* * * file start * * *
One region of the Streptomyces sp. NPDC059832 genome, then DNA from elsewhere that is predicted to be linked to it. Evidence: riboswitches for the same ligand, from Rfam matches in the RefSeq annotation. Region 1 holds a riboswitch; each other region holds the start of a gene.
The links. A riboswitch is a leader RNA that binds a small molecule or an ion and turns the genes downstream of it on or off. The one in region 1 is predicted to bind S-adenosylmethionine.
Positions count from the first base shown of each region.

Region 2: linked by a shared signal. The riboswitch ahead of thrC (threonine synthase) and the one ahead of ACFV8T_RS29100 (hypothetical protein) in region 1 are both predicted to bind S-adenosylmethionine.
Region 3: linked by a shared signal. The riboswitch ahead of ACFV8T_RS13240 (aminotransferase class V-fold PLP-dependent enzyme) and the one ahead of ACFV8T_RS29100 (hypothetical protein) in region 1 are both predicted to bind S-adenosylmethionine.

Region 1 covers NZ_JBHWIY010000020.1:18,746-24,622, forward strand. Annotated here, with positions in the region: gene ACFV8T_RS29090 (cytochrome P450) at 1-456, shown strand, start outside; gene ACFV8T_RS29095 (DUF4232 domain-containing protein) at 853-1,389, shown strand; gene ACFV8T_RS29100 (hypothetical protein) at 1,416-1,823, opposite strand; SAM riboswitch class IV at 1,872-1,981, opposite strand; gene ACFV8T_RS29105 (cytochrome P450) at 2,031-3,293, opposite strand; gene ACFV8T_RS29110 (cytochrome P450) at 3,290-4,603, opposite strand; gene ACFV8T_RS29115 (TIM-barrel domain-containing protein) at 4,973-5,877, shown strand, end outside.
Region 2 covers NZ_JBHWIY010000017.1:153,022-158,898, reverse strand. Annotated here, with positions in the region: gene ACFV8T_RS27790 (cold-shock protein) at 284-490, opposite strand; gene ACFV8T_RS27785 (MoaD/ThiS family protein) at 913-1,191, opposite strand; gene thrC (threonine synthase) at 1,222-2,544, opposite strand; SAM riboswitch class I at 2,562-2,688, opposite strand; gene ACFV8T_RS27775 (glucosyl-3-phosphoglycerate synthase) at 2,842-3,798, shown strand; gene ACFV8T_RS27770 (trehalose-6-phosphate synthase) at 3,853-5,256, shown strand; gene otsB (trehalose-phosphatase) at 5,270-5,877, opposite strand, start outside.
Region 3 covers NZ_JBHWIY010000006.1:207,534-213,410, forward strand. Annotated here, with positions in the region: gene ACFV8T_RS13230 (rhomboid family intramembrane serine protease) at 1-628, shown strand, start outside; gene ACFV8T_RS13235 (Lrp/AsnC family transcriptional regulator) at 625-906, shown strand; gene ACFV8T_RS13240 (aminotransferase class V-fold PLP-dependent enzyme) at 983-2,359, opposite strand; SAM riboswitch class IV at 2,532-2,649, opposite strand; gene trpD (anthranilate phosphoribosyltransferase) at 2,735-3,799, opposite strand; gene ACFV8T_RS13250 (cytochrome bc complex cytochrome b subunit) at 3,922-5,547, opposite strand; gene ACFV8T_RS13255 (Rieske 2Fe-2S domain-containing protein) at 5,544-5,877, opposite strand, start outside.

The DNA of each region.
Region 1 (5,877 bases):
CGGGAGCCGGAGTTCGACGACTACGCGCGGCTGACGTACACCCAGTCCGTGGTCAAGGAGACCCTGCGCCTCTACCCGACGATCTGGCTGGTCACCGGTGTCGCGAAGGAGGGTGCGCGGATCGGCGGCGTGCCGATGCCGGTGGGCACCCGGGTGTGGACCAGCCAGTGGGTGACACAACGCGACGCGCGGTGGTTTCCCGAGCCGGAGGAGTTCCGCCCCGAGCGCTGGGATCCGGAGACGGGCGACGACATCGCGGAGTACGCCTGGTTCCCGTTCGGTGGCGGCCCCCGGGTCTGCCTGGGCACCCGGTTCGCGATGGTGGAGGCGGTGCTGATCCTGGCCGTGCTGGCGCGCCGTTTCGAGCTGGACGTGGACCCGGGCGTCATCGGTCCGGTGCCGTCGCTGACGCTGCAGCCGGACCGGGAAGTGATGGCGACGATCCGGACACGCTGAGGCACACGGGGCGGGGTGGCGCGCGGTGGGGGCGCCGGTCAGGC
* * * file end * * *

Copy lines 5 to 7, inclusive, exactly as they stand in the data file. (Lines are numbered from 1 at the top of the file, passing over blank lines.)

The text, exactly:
Region 3: linked by a shared signal. The riboswitch ahead of ACFV8T_RS13240 (aminotransferase class V-fold PLP-dependent enzyme) and the one ahead of ACFV8T_RS29100 (hypothetical protein) in region 1 are both predicted to bind S-adenosylmethionine.

Region 1 covers NZ_JBHWIY010000020.1:18,746-24,622, forward strand. Annotated here, with positions in the region: gene ACFV8T_RS29090 (cytochrome P450) at 1-456, shown strand, start outside; gene ACFV8T_RS29095 (DUF4232 domain-containing protein) at 853-1,389, shown strand; gene ACFV8T_RS29100 (hypothetical protein) at 1,416-1,823, opposite strand; SAM riboswitch class IV at 1,872-1,981, opposite strand; gene ACFV8T_RS29105 (cytochrome P450) at 2,031-3,293, opposite strand; gene ACFV8T_RS29110 (cytochrome P450) at 3,290-4,603, opposite strand; gene ACFV8T_RS29115 (TIM-barrel domain-containing protein) at 4,973-5,877, shown strand, end outside.
Region 2 covers NZ_JBHWIY010000017.1:153,022-158,898, reverse strand. Annotated here, with positions in the region: gene ACFV8T_RS27790 (cold-shock protein) at 284-490, opposite strand; gene ACFV8T_RS27785 (MoaD/ThiS family protein) at 913-1,191, opposite strand; gene thrC (threonine synthase) at 1,222-2,544, opposite strand; SAM riboswitch class I at 2,562-2,688, opposite strand; gene ACFV8T_RS27775 (glucosyl-3-phosphoglycerate synthase) at 2,842-3,798, shown strand; gene ACFV8T_RS27770 (trehalose-6-phosphate synthase) at 3,853-5,256, shown strand; gene otsB (trehalose-phosphatase) at 5,270-5,877, opposite strand, start outside.